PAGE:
Moderates Emerge as a Democratic Power in US House

main_dogBy Julie Hirchfeld Davis

An interesting piece by the New York Times discusses the growing power of a  moderate democrat faction in the United States House. Hopefully this new development will allow Democrats to wield power more effectively and move forward with Republicans on some issues of dire importance.(Moderates Emerge as a Democratic Power in US House)

For all the talk of a Tea Party of the left, the true power in the House revealed its face last week — the Mighty Moderates.

The failure of House liberals to attach strict conditions to billions of dollars in emergency border aid requested by President Trump highlighted the outsize power of about two dozen centrist Democrats, mainly from Republican-leaning districts, who are asserting themselves to pull the chamber to the right.

Their views diverge sharply from the mostly liberal cast of Democrats seeking their party’s presidential nomination and from the diverse new crop of outspoken liberals in the House who have captured the public’s imagination and infused new energy into the progressive majority of their caucus. But their victories in districts that Mr. Trump won in 2016 are the reason Speaker Nancy Pelosi of California, a staunch liberal herself, holds her gavel. For now, they are proving far more effective at wielding their influence than those in the party’s vocal and headline-grabbing left.

The moderates’ latest use of that clout played out in sometimes ugly fashion last week in the Capitol, in heated scrums on the House floor, angry exchanges between erstwhile allies, mudslinging on Twitter, and late-night meetings with leadership. One liberal accused his moderate colleagues of enabling child abuse. A moderate clapped back that the name-caller, Representative Mark Pocan of Wisconsin, was just chasing followers on social media.

Representative Alexandria Ocasio-Cortez of New York, whose rock-starlike popularity on the left has given her a louder than usual microphone for a first-term lawmaker, accused the moderates of being the new Tea Party.

But unlike Ms. Ocasio-Cortez and her like-minded colleagues, the moderates have taken a tactical page from the roughly 40 Republicans who make up the Freedom Caucus, whose sway in the Republican majority came from their willingness to defect from the party line on crucial votes unless they received concessions.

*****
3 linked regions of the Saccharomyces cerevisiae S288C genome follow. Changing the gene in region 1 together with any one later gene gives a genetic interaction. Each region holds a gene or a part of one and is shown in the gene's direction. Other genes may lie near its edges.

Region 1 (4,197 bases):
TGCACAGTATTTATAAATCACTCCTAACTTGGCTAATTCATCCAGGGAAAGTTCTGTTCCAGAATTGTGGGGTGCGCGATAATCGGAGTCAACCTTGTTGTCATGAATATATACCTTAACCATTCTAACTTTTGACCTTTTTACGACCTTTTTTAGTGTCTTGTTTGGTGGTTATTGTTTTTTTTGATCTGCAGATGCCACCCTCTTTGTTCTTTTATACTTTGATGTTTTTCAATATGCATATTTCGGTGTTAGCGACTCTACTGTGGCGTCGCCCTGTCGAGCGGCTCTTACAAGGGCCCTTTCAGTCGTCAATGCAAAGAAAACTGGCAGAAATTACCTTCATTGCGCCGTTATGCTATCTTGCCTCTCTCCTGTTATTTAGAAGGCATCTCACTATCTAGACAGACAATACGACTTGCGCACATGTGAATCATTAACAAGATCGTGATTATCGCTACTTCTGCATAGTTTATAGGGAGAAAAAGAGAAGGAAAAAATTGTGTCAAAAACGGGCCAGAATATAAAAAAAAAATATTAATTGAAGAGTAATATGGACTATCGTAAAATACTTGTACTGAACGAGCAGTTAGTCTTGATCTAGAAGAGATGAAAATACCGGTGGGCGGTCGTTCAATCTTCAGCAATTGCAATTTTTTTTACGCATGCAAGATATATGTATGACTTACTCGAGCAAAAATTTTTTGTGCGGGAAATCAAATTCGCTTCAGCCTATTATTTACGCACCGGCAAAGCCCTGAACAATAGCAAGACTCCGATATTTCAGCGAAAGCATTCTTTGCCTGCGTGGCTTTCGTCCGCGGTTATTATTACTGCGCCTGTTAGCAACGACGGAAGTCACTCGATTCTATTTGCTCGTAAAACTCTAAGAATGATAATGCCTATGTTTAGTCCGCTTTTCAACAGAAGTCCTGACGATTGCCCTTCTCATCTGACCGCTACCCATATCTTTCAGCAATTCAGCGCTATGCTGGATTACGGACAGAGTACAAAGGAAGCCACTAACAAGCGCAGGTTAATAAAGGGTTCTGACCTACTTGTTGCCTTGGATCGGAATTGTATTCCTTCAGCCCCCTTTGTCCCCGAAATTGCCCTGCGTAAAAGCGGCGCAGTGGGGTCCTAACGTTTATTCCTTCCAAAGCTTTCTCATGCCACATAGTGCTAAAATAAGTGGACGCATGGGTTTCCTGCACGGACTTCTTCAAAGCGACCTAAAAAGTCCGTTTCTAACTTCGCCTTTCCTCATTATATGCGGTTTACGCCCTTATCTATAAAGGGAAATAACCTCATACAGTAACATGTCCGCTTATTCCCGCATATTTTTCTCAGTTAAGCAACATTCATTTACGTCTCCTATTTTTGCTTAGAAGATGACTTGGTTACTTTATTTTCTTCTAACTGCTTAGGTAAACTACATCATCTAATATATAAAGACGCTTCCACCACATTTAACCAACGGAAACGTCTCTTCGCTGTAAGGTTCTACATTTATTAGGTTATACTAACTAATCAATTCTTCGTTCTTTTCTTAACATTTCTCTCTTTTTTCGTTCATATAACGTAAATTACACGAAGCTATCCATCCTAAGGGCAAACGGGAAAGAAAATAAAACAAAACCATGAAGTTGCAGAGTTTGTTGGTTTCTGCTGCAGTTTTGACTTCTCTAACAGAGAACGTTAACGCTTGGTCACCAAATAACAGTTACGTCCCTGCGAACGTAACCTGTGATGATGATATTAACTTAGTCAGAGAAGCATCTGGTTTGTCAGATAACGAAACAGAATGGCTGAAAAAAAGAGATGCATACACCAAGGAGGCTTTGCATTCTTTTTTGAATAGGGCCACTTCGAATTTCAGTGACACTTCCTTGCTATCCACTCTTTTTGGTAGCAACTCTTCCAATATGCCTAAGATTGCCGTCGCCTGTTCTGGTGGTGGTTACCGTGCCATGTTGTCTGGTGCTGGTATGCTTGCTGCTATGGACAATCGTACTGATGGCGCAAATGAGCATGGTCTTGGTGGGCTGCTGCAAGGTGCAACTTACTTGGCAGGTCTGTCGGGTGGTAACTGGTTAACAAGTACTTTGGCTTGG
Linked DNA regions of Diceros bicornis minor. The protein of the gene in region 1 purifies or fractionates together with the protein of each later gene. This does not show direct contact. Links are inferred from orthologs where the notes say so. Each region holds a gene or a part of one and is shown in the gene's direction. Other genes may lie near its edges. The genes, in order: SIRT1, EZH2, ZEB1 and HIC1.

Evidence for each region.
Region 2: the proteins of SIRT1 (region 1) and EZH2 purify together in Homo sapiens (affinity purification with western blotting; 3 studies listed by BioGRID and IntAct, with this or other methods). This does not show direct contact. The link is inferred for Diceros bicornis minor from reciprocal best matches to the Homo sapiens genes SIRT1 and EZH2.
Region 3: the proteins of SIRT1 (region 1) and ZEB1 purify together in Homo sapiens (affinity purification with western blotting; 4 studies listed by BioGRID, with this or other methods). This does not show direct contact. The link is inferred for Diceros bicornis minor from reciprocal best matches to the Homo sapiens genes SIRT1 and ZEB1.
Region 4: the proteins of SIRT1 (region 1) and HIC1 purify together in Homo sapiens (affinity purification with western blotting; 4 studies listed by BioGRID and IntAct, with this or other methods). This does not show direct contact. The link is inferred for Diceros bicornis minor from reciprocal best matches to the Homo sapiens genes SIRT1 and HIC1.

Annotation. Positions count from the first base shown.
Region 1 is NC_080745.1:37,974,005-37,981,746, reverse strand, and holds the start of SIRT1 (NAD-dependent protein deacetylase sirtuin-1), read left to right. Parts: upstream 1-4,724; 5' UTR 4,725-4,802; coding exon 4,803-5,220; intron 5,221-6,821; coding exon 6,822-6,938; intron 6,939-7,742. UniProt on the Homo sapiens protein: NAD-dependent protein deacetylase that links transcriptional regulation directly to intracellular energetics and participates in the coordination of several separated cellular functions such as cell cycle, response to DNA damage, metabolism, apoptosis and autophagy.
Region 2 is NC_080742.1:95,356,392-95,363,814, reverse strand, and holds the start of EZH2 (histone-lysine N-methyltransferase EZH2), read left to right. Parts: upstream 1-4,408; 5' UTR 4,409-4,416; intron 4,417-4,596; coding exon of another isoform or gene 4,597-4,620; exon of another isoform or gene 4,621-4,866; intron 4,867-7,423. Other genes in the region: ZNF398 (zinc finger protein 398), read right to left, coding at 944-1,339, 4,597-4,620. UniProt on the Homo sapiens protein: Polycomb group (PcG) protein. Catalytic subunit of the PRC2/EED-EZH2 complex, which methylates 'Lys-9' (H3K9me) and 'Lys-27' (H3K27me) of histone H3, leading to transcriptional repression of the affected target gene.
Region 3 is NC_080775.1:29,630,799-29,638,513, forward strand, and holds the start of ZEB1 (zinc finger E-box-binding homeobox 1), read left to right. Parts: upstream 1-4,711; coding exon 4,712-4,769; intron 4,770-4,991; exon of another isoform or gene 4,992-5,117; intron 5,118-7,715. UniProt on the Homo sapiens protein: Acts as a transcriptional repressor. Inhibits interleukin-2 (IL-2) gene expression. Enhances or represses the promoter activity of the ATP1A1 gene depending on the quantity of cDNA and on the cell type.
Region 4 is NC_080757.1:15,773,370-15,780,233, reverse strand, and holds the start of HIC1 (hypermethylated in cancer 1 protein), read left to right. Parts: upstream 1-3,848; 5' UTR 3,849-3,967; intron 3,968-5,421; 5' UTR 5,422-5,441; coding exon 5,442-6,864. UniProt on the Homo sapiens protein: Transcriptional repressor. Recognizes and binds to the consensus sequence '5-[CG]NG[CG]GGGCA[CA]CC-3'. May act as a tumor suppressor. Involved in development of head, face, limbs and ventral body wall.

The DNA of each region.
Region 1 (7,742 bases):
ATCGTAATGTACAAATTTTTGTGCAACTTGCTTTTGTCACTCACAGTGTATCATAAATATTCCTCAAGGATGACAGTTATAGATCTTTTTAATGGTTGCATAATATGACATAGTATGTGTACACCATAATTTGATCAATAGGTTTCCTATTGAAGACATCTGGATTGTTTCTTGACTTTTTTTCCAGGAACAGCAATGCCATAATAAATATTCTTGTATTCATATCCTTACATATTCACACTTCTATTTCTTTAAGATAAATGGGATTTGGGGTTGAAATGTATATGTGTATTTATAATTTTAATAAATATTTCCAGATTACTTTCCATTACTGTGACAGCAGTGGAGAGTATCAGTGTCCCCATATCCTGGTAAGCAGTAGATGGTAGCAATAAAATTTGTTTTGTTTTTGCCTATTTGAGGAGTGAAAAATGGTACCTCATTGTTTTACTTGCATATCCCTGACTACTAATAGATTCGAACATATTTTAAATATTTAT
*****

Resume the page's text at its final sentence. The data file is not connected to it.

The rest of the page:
While the House’s liberal superstars are adept at promoting their progressive positions and routinely generate headlines for breaking with the party line, they have not made a habit of lobbying their colleagues to defy Ms. Pelosi en masse. Last week, the foursome known as The Squad — Ms. Ocasio-Cortez and Representatives Ilhan Omar of Minnesota, Rashida Tlaib of Michigan and Ayanna S. Pressley of Massachusetts — announced their opposition to a Democratic border spending bill that included strict rules on the way the money could be used, saying it was not liberal enough. But when that first vote was tallied, they were the only four Democrats opposed, and the measure passed easily.

“The question was, would you rather just obstruct and delay, as some wanted to, or were we going to get humanitarian aid to children at the border right now?” said Representative Josh Gottheimer, Democrat of New Jersey and the co-chairman of the Problem Solvers Caucus, a group of 23 Republicans and 23 Democrats that presses for bipartisan compromises.

The group met on Wednesday and discussed the mounting anxiety many of them had about going home for a July 4 recess having failed to pass the border bill. After taking a vote, members decided to issue a news release calling for the House to pass the Senate bill, effectively surrendering a politically risky fight over immigration so the aid could go through.

“There was a very significant and real concern that we wouldn’t act at all and leave town with no immediate humanitarian aid for children at the border,” Mr. Gottheimer said. “That was unacceptable.”

The result was a bitter pill for liberals who had insisted they could not vote for the aid package without tough new restrictions and higher standards for facilities that hold migrant children.

Ms. Pressley conceded that the left had work to do to figure out how to wield its power more effectively.

“We are building new muscle,” she said in an interview, “and as we build that new muscle, we will better understand how to flex it.

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